Is starting a business the fastest path to financial freedom?
Today’s question comes from CJ. He asks:
“I related a lot to your story. I look around the cubicles here at NBC and see a lot of older people doing what I’m doing and it scares the crap out of me.
I’ll be 30 years old in 4 weeks and make $70,000/year and live in Brooklyn with my girlfriend (28) who makes the same. We split our rent, $2,100/month ($1,050 each) and utilities. I like to say I live comfortably poor. Currently I’m not saving any money, and generally living paycheck to paycheck. We want to be able to start our own production company and work for ourselves in the next 5 years. This basically means having financial freedom. I estimate that we will both be making just over $100,000 a year, respectively, within the next 3 years.
Like I said, we have not been saving money, and have no investments or 401K or anything like that. What are the basics that we should be doing in order to save significant money over the next 5, 10, 20 years?
After taxes, I take home $3,400/month. Most of that goes towards rent, utilities, food, transportation, gym membership, etc. How much of my monthly paycheck should I realistically be saving?
I have NO CLUE how to invest my money and just want to start getting into the game.”
Bronnie Ware spent years talking with people about to die, and she found they all wished for the same things: That they’d been happier, stayed in touch with their friends, expressed their feelings, and hadn’t worked so much.
Want to guess what their biggest regret was? It was, “I wish I’d had the courage to live a life true to myself, not the life others expect of me.”
At 30 you have a big hairy goal to start your own business and reach financial freedom. The good news is you can because you have decades left to do it.
I’ve said it before, and I’ll say it again: You can get whatever you want in this life, and it doesn’t require money, it doesn’t require a degree, it doesn’t require luck. It only requires the ability to learn and to take action.
And here’s what you should do.
1. Set up your 401(k)
You can’t keep procrastinating about this. Why not? Because a third of people near retirement age are going to live in poverty for the rest of their lives. And most families entering retirement only have $104,000 saved up. Trust me, you don’t want to do that to your future self.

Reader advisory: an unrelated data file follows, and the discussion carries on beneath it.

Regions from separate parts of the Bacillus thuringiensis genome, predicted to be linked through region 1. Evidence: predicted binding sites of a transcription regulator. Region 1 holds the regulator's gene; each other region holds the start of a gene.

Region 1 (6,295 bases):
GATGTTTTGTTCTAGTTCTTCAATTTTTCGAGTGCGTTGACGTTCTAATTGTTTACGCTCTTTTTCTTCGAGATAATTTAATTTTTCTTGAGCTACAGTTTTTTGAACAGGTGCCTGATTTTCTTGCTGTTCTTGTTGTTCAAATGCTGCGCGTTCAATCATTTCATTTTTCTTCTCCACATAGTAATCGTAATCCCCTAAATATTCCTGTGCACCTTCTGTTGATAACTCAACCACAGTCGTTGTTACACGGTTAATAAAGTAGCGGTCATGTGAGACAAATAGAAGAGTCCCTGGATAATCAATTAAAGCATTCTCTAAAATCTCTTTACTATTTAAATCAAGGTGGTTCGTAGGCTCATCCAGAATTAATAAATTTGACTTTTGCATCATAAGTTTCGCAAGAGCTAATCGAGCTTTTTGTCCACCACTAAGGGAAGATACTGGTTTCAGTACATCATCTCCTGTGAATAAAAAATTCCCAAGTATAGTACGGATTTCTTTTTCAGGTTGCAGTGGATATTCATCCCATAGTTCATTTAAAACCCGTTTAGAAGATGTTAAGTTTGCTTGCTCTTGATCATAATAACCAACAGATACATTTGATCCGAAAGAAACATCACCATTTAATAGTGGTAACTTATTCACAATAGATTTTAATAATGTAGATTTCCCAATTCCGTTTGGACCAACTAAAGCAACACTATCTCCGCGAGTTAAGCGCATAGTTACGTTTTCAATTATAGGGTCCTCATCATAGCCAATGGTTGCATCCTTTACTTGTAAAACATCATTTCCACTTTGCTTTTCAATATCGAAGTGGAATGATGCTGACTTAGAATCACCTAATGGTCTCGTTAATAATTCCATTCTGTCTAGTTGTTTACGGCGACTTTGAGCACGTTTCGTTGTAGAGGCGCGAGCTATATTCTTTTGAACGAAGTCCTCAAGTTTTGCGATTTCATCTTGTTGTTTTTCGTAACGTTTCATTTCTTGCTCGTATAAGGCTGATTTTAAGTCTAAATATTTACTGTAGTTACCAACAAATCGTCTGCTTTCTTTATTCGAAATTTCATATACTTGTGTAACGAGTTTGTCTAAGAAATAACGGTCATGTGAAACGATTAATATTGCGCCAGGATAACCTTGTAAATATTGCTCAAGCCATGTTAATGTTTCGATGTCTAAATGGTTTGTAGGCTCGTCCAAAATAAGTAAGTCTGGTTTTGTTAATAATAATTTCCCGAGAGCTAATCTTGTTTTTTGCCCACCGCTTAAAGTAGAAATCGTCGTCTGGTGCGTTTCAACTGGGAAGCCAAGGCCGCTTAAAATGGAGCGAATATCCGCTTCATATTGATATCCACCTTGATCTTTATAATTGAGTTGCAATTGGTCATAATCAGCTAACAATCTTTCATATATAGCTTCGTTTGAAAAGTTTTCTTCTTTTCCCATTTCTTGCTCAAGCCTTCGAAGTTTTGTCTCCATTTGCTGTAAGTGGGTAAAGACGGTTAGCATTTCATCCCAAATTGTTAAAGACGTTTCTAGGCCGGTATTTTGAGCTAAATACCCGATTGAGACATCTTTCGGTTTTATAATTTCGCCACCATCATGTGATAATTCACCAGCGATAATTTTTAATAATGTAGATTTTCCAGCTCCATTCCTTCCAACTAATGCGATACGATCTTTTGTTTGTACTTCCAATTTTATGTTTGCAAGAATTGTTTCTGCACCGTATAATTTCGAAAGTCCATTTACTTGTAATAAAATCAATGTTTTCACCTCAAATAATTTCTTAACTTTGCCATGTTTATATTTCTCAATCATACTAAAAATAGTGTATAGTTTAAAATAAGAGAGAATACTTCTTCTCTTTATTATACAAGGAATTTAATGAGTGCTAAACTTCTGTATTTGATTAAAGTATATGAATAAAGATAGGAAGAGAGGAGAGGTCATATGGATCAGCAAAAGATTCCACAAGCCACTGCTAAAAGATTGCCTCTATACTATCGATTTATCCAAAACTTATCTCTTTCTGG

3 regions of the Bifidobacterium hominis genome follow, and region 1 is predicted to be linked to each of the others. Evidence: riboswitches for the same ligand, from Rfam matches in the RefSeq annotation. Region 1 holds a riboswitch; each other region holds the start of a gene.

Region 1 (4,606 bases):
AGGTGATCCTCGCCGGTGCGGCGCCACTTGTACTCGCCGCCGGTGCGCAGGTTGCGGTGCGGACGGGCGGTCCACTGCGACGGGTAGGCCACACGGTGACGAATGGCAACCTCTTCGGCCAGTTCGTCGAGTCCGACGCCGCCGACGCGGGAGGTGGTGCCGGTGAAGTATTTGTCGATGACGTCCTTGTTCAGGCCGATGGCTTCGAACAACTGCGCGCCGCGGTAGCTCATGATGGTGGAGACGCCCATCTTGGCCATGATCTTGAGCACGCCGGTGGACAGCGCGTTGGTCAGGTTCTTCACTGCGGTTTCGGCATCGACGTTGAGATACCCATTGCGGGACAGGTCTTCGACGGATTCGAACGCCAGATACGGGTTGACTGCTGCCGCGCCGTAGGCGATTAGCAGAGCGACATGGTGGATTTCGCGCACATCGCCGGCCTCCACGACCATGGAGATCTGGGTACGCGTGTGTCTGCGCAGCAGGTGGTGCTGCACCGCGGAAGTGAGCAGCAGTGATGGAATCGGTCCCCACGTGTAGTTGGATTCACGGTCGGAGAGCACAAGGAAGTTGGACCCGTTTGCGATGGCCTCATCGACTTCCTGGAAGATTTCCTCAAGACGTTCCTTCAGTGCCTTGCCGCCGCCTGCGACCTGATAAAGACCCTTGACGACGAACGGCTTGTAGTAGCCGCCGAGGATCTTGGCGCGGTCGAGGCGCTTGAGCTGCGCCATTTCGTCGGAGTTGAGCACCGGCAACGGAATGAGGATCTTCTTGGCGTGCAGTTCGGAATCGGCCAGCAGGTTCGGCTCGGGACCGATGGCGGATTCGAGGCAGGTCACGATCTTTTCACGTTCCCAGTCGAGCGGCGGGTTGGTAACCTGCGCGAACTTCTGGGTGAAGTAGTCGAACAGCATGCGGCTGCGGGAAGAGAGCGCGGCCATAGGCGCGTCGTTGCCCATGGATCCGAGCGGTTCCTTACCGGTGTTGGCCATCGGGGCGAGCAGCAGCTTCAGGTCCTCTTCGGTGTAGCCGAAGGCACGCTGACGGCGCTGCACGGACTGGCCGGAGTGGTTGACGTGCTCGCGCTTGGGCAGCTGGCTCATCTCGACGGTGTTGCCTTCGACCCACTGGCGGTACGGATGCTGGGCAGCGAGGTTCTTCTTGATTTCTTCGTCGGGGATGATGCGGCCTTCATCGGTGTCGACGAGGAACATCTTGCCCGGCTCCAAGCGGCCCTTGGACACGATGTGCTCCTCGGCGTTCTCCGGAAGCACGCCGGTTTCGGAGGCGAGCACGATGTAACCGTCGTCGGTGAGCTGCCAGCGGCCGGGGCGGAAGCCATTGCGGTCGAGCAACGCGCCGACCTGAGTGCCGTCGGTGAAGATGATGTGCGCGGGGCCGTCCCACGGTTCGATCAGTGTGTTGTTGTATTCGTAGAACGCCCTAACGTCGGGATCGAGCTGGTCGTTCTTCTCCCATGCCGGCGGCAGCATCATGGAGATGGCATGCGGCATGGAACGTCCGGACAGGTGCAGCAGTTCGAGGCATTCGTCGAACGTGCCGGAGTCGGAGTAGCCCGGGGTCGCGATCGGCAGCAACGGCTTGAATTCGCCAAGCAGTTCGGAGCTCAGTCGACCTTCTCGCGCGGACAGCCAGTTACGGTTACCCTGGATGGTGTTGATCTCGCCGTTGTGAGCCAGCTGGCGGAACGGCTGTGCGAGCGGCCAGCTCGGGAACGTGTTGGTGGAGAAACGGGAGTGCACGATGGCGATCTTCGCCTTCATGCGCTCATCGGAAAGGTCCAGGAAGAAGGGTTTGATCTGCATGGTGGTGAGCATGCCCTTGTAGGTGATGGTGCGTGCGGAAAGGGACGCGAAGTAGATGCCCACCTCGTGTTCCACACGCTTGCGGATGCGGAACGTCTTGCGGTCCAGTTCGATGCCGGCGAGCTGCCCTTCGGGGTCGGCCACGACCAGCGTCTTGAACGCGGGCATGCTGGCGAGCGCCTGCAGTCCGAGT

Besides, you’re probably leaving free money on the table. Most employers offer a 401(k) match, meaning they match whatever you’re putting in (usually up to a certain percentage). For example, if you put 4% of your paycheck into your 401(k) they match it with another 4%.
So, contact your HR department and get your 401(k) set up. And put in at least the minimum to get the full match.
2. Stay comfortably poor
Together you guys earn $140,000 and soon that will be $200,000. But there are a lot of people who make $200,000 and still live paycheck to paycheck.
So here’s a trick you can use: If after you get your raises you keep spending the same amount of money you are now you’ll automatically be saving $60,000. And that’s not just one big lottery-sized check, that’s every year, forever.
You can keep that money in a savings account or you can invest it for retirement. But if you really want to try starting your own business then keeping it in a savings account is what you should do.
3. Start your business
You shouldn’t start a business because you want some specific outcome like financial freedom. You start a business because you have to.
You see, the media likes to make it look like success happens overnight for everyone, when in reality it takes 10 years of insanely hard work for someone to “succeed overnight.”
And if you start a business based on want, you’re going to fail.
So, if you have to start your business then just do it now. Remember, you don’t need money or a degree or luck, only the ability to learn and take action.
In fact, you have an incredible opportunity because you work at NBC, and they do what you want to do. You can find mentors there, build your network there, and learn everything you need to know.
It’s kind of like when I started this site. At first, I just wanted to get my ideas out there, but after a couple years I got interested in how I could turn it into an online business. I didn’t know how to do that, but I was willing to learn take action.
But here’s the mistake I made: I looked at the people who were 5 or 10 years ahead of me, people with 6- and 7-figure businesses, and thought I needed to do what they were doing.
That I had to get professional head shots, start a podcast, do videos on YouTube, have an email list, do SEO optimization, run A/B split tests, and on and on.
That’s tactical hell. And I was in it, wasting time and energy.
So I decided to focus my resources on what I thought mattered most, which was writing. And what happened? My writing skills improved because repetition is the mother of skill. Once I sharpened my writing skills I could focus on the next skill.
You need to focus on your one thing. I can’t tell you what that is.
But it might be something like making short films. And once you sharpen that skill, then you move on to sharpening the next one. And at some point you’ll have the skill set to start charging for your work, and when you can start charging for your work it means you take the leap.
And you won’t have to worry about money because you’ve been saving $60,000 every year.
Starting a business will be the hardest thing you’ve ever done. That’s why wanting isn’t enough, you do it because you have to. And because you want to to die saying, “I’m glad I did that,” instead of, “I wish I had.”
If financial freedom is a byproduct, all the better.